Propagating spider plants is super easy, and there are a few ways to do it. In this post, I will talk about the different spider plant propagation methods, and show you exactly how to propagate spider plants step by step. A reader on my Facebook page recently asked me to write a post about how to propagate spider plants. Well, the good news is that spider plants are one of the easiest houseplants to propagate. You can propagate your spider plants just about any time of the year. These methods are rooting spider plant babies, propagating by division, or growing them from seed. In this post, I will talk in detail about how to grow spider plant babies, and also briefly touch on how to propagate a spider plant by division. If you want to try growing the seeds, then check out my post about how to collect and grow spider plant seeds. Spider plant babies are the offshoots also called spiderettes or plantlets that grow out from the main plant. If the flowers are pollinated, then they will produce seeds instead of plantlets.
What to Do with Your Spider Plant Babies
Welcome to spider plant ! Have you mastered the pothos plant and are now ready to welcome another easy plant into your home? Spider plants are easy to care for plants that will add a fun vibe in any room. This post may include affiliate links which means I may earn a small commission if you shop using the links below at no additional cost to you.
Spider Plants are very undemanding. Spider Plants prefer bright, indirect light.
How to Grow Spider Plant
Contact your local county Extension office through our County Office List. The plants fill the baskets with graceful, thin strap-like leaves. In response to the shorter day lengths of fall, mature plants will send out long branches with a small cluster of white flowers on the end. Small plantlets develop after the flowers. Plantlets can be rooted for new plants; remove them from the main plant and place them in moist potting soil or water.
Spider Plant Care: Easy and Durable As Can Be
Though they are fairly commonplace as far as houseplants go, for me, spider plants have always instilled a sense of awe. I remember going to her home, where I would gaze up at this houseplant hanging from the ceiling, bathed in afternoon light, and admire the seemingly countless masses of little spider babies cascading down from it. We link to vendors to help you find relevant products. If you buy from one of our links, we may earn a commission. Not yet, at least. This is one of the easiest plants you can care for in your home — and learning how to give it proper care will set you on a good path toward growing more challenging indoor vegetation.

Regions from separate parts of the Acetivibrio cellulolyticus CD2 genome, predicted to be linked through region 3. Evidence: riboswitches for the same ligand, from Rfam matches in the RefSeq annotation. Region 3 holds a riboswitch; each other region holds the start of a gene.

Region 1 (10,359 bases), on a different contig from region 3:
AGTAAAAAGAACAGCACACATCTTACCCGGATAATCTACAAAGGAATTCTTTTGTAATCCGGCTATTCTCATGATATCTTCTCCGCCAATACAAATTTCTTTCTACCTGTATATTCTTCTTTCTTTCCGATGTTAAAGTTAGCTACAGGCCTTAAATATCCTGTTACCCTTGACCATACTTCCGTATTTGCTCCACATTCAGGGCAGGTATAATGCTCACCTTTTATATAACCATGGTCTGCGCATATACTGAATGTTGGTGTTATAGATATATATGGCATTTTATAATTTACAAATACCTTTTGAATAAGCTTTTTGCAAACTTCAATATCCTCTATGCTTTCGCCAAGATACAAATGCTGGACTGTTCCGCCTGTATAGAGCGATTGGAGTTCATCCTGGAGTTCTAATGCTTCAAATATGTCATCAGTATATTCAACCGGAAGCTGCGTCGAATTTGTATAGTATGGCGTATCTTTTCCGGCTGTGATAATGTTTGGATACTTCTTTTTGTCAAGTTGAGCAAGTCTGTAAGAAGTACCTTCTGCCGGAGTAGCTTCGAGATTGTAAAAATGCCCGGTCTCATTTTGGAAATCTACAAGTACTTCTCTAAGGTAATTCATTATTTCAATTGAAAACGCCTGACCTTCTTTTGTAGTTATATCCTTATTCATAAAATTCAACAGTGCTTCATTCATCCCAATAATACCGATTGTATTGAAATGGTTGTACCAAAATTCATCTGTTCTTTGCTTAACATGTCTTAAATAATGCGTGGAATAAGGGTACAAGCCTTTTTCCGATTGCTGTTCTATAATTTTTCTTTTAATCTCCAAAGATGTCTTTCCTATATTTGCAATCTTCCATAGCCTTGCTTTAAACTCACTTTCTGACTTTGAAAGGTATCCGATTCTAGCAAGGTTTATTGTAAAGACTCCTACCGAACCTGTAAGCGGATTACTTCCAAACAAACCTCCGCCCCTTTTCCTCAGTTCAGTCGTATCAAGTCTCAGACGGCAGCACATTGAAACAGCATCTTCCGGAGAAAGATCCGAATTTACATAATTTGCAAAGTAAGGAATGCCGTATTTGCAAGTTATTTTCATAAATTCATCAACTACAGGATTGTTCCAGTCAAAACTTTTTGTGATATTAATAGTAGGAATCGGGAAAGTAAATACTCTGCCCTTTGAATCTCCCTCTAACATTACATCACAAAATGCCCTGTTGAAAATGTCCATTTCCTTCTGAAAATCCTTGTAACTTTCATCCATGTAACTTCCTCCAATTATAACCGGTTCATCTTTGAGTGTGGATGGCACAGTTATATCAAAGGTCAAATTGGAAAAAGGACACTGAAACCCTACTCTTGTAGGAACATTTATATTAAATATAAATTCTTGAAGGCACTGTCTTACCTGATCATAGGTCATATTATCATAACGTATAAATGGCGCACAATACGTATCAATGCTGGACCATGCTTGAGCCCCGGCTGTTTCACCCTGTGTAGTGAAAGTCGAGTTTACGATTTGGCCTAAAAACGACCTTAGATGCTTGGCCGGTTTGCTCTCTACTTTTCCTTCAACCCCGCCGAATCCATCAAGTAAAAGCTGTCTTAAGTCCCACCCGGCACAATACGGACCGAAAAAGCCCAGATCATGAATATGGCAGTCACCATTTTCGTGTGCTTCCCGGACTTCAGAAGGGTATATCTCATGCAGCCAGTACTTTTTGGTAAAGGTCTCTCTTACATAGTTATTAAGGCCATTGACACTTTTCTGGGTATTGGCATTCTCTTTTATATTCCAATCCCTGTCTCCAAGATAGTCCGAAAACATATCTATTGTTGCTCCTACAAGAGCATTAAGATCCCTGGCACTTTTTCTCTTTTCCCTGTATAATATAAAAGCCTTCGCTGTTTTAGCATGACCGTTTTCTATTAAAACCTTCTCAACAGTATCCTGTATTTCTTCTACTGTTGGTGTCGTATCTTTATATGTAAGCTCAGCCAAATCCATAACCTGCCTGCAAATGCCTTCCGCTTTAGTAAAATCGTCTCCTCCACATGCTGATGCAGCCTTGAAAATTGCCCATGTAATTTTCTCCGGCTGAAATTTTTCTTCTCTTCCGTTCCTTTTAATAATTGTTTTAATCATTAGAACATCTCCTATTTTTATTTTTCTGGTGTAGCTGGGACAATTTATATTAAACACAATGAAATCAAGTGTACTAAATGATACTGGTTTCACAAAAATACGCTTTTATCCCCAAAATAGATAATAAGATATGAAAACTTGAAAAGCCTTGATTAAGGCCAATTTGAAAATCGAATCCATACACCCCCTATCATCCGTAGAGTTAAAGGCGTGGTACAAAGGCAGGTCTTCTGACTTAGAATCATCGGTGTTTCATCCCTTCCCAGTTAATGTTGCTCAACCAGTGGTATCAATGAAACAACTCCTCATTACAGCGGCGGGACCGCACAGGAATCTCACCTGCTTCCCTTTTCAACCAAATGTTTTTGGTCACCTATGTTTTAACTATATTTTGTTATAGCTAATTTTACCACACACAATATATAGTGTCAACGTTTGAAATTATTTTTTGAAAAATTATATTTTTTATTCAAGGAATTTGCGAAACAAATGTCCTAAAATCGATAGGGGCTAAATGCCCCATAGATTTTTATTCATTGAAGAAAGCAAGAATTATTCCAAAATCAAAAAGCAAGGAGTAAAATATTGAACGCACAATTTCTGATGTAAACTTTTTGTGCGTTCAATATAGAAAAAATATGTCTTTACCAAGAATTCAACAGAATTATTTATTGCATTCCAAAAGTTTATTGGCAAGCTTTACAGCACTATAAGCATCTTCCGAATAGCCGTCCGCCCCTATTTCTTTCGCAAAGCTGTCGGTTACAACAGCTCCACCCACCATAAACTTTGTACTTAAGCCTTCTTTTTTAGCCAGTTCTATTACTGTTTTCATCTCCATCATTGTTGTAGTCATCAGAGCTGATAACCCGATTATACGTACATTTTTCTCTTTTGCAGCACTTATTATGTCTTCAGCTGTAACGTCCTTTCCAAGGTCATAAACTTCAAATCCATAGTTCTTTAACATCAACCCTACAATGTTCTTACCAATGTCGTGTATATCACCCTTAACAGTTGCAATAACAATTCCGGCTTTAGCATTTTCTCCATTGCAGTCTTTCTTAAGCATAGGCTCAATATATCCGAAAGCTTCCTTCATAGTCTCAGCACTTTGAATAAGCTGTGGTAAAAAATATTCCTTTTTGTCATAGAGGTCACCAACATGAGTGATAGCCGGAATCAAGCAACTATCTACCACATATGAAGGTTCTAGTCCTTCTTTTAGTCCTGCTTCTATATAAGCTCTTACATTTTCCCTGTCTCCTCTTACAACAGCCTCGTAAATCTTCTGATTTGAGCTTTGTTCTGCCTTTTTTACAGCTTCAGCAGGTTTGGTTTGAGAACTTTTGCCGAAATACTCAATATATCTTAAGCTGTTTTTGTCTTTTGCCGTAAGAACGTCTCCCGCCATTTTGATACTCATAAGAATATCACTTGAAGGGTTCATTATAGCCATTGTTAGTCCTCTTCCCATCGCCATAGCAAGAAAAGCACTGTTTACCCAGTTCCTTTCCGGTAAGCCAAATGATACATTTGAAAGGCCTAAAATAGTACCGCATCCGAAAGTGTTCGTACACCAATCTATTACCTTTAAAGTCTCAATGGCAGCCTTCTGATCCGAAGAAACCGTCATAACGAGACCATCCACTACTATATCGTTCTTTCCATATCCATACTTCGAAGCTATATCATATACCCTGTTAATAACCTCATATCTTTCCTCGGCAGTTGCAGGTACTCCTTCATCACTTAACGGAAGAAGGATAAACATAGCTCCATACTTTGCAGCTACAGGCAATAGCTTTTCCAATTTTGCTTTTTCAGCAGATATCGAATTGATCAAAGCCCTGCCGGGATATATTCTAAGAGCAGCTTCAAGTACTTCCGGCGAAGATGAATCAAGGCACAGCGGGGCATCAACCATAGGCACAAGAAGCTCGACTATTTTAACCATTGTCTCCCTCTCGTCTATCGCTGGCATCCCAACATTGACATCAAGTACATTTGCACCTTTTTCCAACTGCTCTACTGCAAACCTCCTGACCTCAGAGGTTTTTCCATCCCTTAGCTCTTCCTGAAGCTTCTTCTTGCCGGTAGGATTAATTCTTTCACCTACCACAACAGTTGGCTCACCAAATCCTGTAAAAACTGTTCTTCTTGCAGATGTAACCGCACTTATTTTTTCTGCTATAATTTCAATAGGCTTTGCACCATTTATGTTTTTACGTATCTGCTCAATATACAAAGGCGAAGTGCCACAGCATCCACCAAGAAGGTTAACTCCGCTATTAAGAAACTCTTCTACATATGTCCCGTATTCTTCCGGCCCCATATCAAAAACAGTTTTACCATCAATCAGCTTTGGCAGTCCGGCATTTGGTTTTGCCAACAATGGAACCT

You can always remove the babies and plant them to create more spider plants. This plant grows quite fast. The good news is that they are plants.
Maybe you are a small space gardener or don't actually have a garden? Or you could be a full on garden addict with your own allotment. However you get your "green fix", likelihood is that you could do with more house plants!RELATED VIDEO: SPIDER PLANT CARE + PROPAGATION - why the tips of your spider plant are turning brown!
Disclaimer: Some links found on this page might be affiliate links. If you click an affiliate link and make a purchase, I might earn a commission. As an Amazon Associate I earn from qualifying purchases. Spider plants are very popular because of how neat they look. This is actually a neat way that you can get more houseplants that you can enjoy. Keep reading to learn what you need to do with spider plant babies to propagate them.
This post may contain affiliate links.
Just bought a new spider plant that looks like it needs some more space? You might be wondering how repotting a spider plant Chlorophytum comosum works. When should you do it? What kind of planter and soil does a spider plant need? Keep reading for everything you need to know about repotting a spider plant to help it grow and thrive.
A Spider plant, Chlorophytum comosum is a member of the asparagus family Asparagaceae and is in the same family as the popular Asparagus fern. First found growing in the subtropics of Africa, Asia , and Australia , the graceful spider plant grows well outdoors in warm areas and indoors with very little care. Chlorophytum comosum got its common name, Spider plant, because the small plantlets that grow on the long, hanging stems were thought to resemble a green and white spider. When kept root-bound, a spider plant sends out numerous long stems that produces small, delicate, star shaped flowers at their ends.